Last September, the first Google phone -- known as the G1 -- came out, and everything changed. A la Mobile got its apps on the G1 in two days. With the race to market on, the company was ready to go.
"We pretty much stand alone as the full supplier of applications for Android. We have at least 14 applications that we wrote. The momentum for Android is tremendous in the U.S. and the UK," she said.
Vendors have already sold 1.5 million G1 units. The projection for 2009 is between 7 million to 10 million units. For 2011, predictions are for a 20 to 25 percent share of the total handset market worldwide, Alker detailed.
"The openness of Android and its deep branding and customization are its big advantages. The market is changing rapidly. 2009 is a critical year in the adoption of Android," Alker concluded.
Another newcomer to the mobile open source space is Varia Mobile, which had its birth throes in September 2007. Its founders divested from Tegic Communications, an AOL property, to form this new endeavor. This company is concentrating on Linux devices.
Based in Seattle, Varia made its mark as the developer of one of the first Linux-based cellular phones available in the consumer marketplace. That product is an example of the company's prominence in the mobile space. It's a business-to-business software development company that specializes in developing custom branded Linux-based OS solutions.
Perhaps having an edge over other startups, it forged its own identity from the start with an existing staff that worked together for some seven years. Its software inventory includes a suite of software applications and a significant patent portfolio.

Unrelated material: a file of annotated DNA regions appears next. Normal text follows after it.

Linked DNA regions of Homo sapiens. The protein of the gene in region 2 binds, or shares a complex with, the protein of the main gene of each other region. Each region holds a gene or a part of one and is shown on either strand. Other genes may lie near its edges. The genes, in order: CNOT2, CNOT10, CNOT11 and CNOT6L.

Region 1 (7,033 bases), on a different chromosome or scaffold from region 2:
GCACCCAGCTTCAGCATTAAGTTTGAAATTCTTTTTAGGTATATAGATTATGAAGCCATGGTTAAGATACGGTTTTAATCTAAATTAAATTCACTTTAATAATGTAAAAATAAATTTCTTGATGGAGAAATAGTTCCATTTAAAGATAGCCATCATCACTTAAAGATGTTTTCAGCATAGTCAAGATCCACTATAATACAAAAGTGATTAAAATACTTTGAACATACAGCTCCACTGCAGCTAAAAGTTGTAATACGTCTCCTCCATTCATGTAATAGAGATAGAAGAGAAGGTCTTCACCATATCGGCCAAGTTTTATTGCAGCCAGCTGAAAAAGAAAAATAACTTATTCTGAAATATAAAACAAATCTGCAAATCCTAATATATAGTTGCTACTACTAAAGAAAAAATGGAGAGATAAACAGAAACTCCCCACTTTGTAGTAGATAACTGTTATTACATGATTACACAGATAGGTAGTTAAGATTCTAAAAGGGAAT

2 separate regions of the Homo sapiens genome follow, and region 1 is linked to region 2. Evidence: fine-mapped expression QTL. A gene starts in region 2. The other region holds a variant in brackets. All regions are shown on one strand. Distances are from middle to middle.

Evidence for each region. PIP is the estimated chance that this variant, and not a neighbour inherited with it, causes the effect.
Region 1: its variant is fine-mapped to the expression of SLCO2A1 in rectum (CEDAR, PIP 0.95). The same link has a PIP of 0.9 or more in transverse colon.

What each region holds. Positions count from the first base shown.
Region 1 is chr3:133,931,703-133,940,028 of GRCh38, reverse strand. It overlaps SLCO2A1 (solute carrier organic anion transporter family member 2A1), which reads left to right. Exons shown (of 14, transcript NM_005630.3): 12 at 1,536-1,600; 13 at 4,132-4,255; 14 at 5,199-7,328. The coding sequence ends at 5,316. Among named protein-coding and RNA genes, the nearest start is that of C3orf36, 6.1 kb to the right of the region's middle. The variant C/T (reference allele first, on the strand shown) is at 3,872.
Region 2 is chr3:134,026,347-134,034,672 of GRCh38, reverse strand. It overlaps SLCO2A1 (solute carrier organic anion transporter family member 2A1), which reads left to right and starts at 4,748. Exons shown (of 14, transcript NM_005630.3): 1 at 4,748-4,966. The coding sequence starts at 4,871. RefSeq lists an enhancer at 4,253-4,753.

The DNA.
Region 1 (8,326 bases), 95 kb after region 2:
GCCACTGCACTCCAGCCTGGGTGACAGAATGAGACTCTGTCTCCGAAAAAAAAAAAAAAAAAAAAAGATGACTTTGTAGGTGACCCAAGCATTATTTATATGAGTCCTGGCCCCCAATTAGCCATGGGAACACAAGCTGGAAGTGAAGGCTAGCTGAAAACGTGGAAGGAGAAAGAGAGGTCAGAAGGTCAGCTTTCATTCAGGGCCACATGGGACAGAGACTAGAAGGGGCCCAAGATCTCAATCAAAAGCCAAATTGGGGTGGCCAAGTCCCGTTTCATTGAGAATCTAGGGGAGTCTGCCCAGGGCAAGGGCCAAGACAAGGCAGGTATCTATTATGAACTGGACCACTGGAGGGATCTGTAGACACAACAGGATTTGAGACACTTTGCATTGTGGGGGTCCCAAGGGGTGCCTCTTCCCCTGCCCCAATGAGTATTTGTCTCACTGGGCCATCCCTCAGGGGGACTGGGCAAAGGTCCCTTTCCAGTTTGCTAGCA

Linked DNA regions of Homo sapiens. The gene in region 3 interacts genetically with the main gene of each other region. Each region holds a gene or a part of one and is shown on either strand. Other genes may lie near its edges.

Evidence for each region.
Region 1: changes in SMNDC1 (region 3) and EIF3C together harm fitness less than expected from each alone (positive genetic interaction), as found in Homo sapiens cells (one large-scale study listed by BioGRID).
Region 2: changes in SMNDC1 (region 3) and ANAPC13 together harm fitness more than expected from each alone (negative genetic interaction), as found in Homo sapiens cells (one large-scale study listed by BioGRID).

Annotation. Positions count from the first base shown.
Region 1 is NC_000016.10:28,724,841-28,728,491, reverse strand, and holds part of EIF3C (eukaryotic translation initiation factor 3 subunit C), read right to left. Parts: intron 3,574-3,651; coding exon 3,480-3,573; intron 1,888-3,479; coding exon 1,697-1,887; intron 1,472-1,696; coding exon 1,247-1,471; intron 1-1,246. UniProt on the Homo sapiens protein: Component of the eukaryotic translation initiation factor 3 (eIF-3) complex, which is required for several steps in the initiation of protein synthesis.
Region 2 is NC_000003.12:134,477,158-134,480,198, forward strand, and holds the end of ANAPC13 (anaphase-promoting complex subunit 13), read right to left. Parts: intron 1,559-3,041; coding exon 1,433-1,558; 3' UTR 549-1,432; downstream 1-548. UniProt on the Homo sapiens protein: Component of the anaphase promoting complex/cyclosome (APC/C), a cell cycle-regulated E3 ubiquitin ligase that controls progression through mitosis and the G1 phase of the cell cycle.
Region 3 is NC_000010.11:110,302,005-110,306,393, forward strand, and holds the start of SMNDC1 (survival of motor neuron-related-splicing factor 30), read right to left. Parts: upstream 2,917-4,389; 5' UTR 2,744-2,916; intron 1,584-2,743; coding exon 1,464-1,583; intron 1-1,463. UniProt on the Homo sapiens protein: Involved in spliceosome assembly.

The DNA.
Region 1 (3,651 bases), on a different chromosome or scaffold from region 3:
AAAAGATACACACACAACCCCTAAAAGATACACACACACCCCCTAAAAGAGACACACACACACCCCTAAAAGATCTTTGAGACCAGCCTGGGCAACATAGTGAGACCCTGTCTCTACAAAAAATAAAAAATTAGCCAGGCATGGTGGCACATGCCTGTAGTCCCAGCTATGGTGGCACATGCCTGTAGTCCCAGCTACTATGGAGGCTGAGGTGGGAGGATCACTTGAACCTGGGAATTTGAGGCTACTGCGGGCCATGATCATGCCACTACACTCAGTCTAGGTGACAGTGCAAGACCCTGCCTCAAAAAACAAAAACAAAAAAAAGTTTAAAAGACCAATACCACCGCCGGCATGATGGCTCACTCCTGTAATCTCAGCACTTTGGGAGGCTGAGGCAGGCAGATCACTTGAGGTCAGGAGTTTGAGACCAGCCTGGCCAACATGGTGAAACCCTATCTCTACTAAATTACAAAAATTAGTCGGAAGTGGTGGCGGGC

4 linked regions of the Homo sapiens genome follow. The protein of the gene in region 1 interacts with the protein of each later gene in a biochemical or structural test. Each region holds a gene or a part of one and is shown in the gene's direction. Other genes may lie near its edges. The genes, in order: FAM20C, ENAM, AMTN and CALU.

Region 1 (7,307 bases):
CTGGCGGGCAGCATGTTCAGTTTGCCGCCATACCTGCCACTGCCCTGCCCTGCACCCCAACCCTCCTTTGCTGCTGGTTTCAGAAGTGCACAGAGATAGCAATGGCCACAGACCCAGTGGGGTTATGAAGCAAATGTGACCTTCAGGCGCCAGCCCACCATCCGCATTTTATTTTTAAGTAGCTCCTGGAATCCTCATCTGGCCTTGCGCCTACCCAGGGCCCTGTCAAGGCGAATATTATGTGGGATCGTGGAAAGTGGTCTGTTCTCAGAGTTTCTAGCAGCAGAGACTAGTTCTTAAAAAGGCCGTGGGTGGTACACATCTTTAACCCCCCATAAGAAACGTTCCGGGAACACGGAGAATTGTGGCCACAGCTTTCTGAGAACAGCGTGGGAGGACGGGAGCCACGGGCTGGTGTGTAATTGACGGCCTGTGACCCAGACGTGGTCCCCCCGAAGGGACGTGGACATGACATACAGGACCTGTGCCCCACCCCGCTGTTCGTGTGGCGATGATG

Varia Mobile is pursuing solutions for bringing content providers, mobile operators and hardware manufacturers together to build innovative, content-rich applications for the mobile ecosystem. The company hopes to achieve this goal by making personal mobile devices that are easy to use.
Adhere Ad Platform
Citex Software, based in Egypt, also cut its teeth as a newcomer to the open source mobile space in early 2007. It offers a suite of software products for the mobile advertising community. In all likelihood, its offerings will serve the ad revenue needs of vendors and carriers regardless of the platform embraced.
Its free, open source Adhere Ad Server forms the core of the platform. It supports numerous ad formats, including text, pictures, Web banners, audio and video. In addition, the ad platform supports advanced ad targeting criteria to ensure the effectiveness of the ad campaigns.
Adhere Ad Server includes the Adhere User Profiles Server, which is key to Adhere's targeting capabilities. The platform also includes sample applications and engines to manipulate various mobile media and to utilize them effectively as advertising channels.
The current release of Adhere includes sample SMS (short message service) advertising applications packaged as a weather forecast service and a currency exchange rates service. The next release will introduce an SMS Tagging and Forwarding Engine (STAFe) and a Mobile Web Ad Serving and Tracking Engine (WASATe).
The company's future product plans will add support for other mobile advertising channels including MMS (multimedia messaging service), audio and video content.